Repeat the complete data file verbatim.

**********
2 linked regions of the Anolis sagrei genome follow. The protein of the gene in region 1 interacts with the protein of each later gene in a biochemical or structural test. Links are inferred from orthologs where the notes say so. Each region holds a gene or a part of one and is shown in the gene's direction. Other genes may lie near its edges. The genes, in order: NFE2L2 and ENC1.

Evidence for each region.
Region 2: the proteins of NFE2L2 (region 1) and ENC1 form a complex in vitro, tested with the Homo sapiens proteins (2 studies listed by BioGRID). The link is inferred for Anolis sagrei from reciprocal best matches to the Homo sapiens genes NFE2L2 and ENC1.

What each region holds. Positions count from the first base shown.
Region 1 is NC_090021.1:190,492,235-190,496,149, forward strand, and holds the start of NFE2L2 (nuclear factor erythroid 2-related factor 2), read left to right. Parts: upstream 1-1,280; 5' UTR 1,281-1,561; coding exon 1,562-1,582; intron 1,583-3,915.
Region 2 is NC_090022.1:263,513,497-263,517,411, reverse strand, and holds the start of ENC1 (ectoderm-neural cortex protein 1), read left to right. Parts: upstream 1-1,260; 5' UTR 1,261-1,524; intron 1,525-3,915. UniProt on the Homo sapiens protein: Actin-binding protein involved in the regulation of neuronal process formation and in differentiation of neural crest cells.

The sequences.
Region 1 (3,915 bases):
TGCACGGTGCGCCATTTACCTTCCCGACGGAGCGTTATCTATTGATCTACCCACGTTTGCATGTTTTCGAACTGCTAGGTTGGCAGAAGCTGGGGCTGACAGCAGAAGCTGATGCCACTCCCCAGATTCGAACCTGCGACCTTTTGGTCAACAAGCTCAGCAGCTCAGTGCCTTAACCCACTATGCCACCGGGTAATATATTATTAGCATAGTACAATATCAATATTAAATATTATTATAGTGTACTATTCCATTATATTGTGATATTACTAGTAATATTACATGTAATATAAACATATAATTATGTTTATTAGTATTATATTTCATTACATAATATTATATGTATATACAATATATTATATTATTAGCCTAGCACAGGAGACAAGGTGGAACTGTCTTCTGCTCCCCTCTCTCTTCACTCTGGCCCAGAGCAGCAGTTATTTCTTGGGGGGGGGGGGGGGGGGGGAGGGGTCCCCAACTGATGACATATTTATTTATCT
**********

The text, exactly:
2 linked regions of the Anolis sagrei genome follow. The protein of the gene in region 1 interacts with the protein of each later gene in a biochemical or structural test. Links are inferred from orthologs where the notes say so. Each region holds a gene or a part of one and is shown in the gene's direction. Other genes may lie near its edges. The genes, in order: NFE2L2 and ENC1.

Evidence for each region.
Region 2: the proteins of NFE2L2 (region 1) and ENC1 form a complex in vitro, tested with the Homo sapiens proteins (2 studies listed by BioGRID). The link is inferred for Anolis sagrei from reciprocal best matches to the Homo sapiens genes NFE2L2 and ENC1.

What each region holds. Positions count from the first base shown.
Region 1 is NC_090021.1:190,492,235-190,496,149, forward strand, and holds the start of NFE2L2 (nuclear factor erythroid 2-related factor 2), read left to right. Parts: upstream 1-1,280; 5' UTR 1,281-1,561; coding exon 1,562-1,582; intron 1,583-3,915.
Region 2 is NC_090022.1:263,513,497-263,517,411, reverse strand, and holds the start of ENC1 (ectoderm-neural cortex protein 1), read left to right. Parts: upstream 1-1,260; 5' UTR 1,261-1,524; intron 1,525-3,915. UniProt on the Homo sapiens protein: Actin-binding protein involved in the regulation of neuronal process formation and in differentiation of neural crest cells.

The sequences.
Region 1 (3,915 bases):
TGCACGGTGCGCCATTTACCTTCCCGACGGAGCGTTATCTATTGATCTACCCACGTTTGCATGTTTTCGAACTGCTAGGTTGGCAGAAGCTGGGGCTGACAGCAGAAGCTGATGCCACTCCCCAGATTCGAACCTGCGACCTTTTGGTCAACAAGCTCAGCAGCTCAGTGCCTTAACCCACTATGCCACCGGGTAATATATTATTAGCATAGTACAATATCAATATTAAATATTATTATAGTGTACTATTCCATTATATTGTGATATTACTAGTAATATTACATGTAATATAAACATATAATTATGTTTATTAGTATTATATTTCATTACATAATATTATATGTATATACAATATATTATATTATTAGCCTAGCACAGGAGACAAGGTGGAACTGTCTTCTGCTCCCCTCTCTCTTCACTCTGGCCCAGAGCAGCAGTTATTTCTTGGGGGGGGGGGGGGGGGGGGAGGGGTCCCCAACTGATGACATATTTATTTATCT